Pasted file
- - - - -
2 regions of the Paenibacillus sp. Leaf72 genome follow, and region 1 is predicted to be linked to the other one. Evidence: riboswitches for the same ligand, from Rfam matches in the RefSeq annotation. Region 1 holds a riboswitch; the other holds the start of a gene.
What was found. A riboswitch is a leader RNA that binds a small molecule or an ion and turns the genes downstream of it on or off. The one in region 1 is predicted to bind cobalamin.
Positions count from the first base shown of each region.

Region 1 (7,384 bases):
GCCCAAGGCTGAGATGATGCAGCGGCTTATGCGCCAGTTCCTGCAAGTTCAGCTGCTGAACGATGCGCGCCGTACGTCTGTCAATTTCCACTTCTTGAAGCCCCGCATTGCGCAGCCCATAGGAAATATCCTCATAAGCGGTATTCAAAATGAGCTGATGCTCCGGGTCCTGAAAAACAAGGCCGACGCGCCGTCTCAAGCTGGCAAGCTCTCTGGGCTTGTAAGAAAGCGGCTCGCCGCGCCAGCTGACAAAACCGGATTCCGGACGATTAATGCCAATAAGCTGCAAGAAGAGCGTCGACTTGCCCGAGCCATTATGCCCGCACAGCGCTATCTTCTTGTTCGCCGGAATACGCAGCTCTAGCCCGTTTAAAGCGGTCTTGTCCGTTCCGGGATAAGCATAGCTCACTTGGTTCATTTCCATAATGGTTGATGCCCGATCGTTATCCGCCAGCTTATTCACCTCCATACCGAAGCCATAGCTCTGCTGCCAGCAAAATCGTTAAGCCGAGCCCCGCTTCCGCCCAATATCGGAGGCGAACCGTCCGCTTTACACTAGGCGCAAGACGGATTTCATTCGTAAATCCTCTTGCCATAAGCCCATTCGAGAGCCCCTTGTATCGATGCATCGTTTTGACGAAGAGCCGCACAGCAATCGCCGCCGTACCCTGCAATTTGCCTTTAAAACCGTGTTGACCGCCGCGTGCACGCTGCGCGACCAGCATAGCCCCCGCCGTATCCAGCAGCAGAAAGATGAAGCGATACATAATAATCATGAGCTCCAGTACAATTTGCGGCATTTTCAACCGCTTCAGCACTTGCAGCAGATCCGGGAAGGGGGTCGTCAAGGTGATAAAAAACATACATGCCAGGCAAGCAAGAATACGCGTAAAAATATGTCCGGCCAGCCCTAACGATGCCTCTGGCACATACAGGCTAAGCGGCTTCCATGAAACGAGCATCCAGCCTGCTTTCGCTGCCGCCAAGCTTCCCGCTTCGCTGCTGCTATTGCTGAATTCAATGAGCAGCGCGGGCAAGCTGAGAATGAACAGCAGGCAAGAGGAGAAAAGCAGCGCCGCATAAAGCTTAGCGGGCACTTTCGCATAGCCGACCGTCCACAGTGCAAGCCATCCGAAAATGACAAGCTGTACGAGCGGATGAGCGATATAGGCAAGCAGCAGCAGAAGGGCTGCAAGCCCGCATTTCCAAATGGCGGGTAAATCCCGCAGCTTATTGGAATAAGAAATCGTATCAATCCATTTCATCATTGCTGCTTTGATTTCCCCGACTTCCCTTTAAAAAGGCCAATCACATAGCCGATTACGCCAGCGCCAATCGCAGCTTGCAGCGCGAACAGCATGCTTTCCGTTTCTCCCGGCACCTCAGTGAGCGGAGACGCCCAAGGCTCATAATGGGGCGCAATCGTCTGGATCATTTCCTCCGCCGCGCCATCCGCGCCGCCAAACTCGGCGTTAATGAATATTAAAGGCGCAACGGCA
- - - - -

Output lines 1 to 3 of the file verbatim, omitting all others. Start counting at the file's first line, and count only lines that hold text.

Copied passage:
2 regions of the Paenibacillus sp. Leaf72 genome follow, and region 1 is predicted to be linked to the other one. Evidence: riboswitches for the same ligand, from Rfam matches in the RefSeq annotation. Region 1 holds a riboswitch; the other holds the start of a gene.
What was found. A riboswitch is a leader RNA that binds a small molecule or an ion and turns the genes downstream of it on or off. The one in region 1 is predicted to bind cobalamin.
Positions count from the first base shown of each region.